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The Best Historic Races at Rockingham Speedway

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Joshua Lipowski

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With Adam Stern dropping his report about a bright future for Rockingham Speedway, it has NASCAR fans feeling nostalgic about the history of Rockingham Speedway. Plenty of great NASCAR moments have happened at the race track. Here are the top 5 races in the history of Rockingham Speedway.

With Adam Stern dropping his report about a bright future for Rockingham Speedway, it has NASCAR fans feeling nostalgic about the history of Rockingham Speedway. Plenty of great NASCAR moments have happened at the race track. Here are our top 5 races in the history of Rockingham Speedway.

5. 1973 American 500: Benny Parsons Limps to a Championship

In 1973, Benny Parsons entered the season finale at Rockingham with a comfortable lead. All Parsons needed to do was stay out of trouble to get a solid finish, and the championship would be his. On lap 13, Parsons found trouble as he was involved in a six car accident that damaged the entire right side of his car.

His team refused to give up as Parsons had his car “repaired,” if you can call having the entire right side sheet metal removed with the roll cage exposed as “repaired.” This is one of those things that would never happen in NASCAR again.

Parsons came back onto the track and ran just enough laps to finish in 28th place and win the championship by 67 points. It was Parsons’ only Cup Series championship.

4. 1981 Carolina 500: ESPN Introduced to a Fuel Mileage Thriller

In 1981, NASCAR on TV was starting to gain some traction, and one of NASCAR’s best TV partnerships began. Bob Jenkins and Eli Gold brought NASCAR to ESPN for the first time for the fourth race of the season, and it was a dandy.

Cale Yarborough led 320 laps on the day, but the race came down to fuel mileage. Yarborough ran out of fuel with 24 laps to go, handing the lead to Richard Petty. Petty, who had won the Daytona 500 three races earlier on fuel mileage, tried to stretch it again, but he could not.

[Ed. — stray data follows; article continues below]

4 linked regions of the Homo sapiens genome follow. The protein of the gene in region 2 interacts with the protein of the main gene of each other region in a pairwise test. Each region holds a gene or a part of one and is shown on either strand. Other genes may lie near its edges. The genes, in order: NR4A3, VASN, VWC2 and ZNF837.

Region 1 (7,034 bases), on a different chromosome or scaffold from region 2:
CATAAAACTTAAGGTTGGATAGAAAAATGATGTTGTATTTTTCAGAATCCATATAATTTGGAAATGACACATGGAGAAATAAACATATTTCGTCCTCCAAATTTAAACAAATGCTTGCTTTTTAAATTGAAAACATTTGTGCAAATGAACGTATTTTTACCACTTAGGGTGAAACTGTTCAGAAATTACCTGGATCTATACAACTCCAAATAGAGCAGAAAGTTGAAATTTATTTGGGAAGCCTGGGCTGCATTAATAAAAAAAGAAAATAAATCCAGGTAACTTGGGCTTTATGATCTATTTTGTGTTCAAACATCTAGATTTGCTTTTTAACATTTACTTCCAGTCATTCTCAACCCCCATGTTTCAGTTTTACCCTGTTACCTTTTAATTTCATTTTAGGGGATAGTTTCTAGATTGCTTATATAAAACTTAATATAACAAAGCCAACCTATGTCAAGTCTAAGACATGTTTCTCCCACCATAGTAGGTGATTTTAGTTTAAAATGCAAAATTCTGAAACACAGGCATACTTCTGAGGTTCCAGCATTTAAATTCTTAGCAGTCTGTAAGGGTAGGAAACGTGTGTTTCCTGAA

Darrell Waltrip would inherit the lead with three laps to go and outlast the field on fuel to win his second race of the season. Waltrip would win 11 races en route to his first Cup Series Championship.

3. 2002 Pop Secret Microwave Popcorn 400: Johnny Benson Finally Gets a Win

Johnny Benson, Jr. was the 1996 Cup Series Rookie of the Year, but he could not find victory lane. As a matter of fact, Benson would finish second three times before the Cup Series traveled to Rockingham for the 34th of 36 races in the 2002 season.

The 393 lap race was dominated by the Roush Racing duo of Mark Martin (144 laps led) and Kurt Busch (105 laps led). Benson took the lead from Busch with 28 laps to go with Martin in hot pursuit. Martin was second in points heading into the race and desperate for a win.

The two battled all throughout the final laps of the race, but it was Benson who held of Martin for the win. It was Benson’s only career Cup Series win, but he would also go on to win the 2008 Craftsman Truck Series championship.

2. 2001 Dura Lube 400: Steve Park Helps DEI Heal

After the tragic death of Dale Earnhardt in the Daytona 500, the last place that many in the NASCAR community wanted to be that next Sunday was at Rockingham Speedway. However, the NASCAR circuit trudged onward to a rainy Rockingham for the second race of the season. Sunday was a struggle as rain plagued the start of the race, forcing NASCAR to suspend the race after 52 laps and postpone it to Monday

On Monday, sunny skies greeted the field and the top three starters of Jeff Gordon (180 laps led), Steve Park (167 laps led), and Bobby Labonte (32 laps led) swapped the lead all day. Park took the lead from Jeff Gordon with 55 laps to go, but Bobby Labonte was closing in.

Labonte came back from almost two seconds back with 10 laps to go to catch Park. Park held on for dear life, and took home a much needed win for Dale Earnhardt Inc. It was the second win in Park’s career, and one that the organization needed to keep going.

1. 2004 Subway 400: “The Rock” Goes out with a Bang

In 2004, the writing seemed to be on the wall for Rockingham Speedway. Low attendance figures and, similar to North Wilkesboro, close proximity to more prominent tracks, called the tracks future into question. Now relegated to one race, the track seemed to be on its’ way out, but it was not going to go out without a bang.

Defending Cup Series Champion Matt Kenseth dominated the day leading 259 laps, but he would have to earn the win in the closing laps. A three-way battle for the lead ensued in the final laps between Kenseth, Jamie McMurray, and rookie Kasey Kahne. The battle went all the way to the final lap where Kahne dove under Kenseth in turn four, but Kenseth would edge Kahne by only 0.01 seconds.

It was Kenseth’s eighth career win and his first of 2004. Later that year, it was officially announced that Rockingham would be taken off the schedule to give a second race to Texas Motor Speedway.

Maybe the history of Rockingham Speedway is not done quite yet. It still hosts events to this day, and with the recent report, the Cup Series might come back to Rockingham in the near future.

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Picture of Joshua Lipowski

Joshua Lipowski

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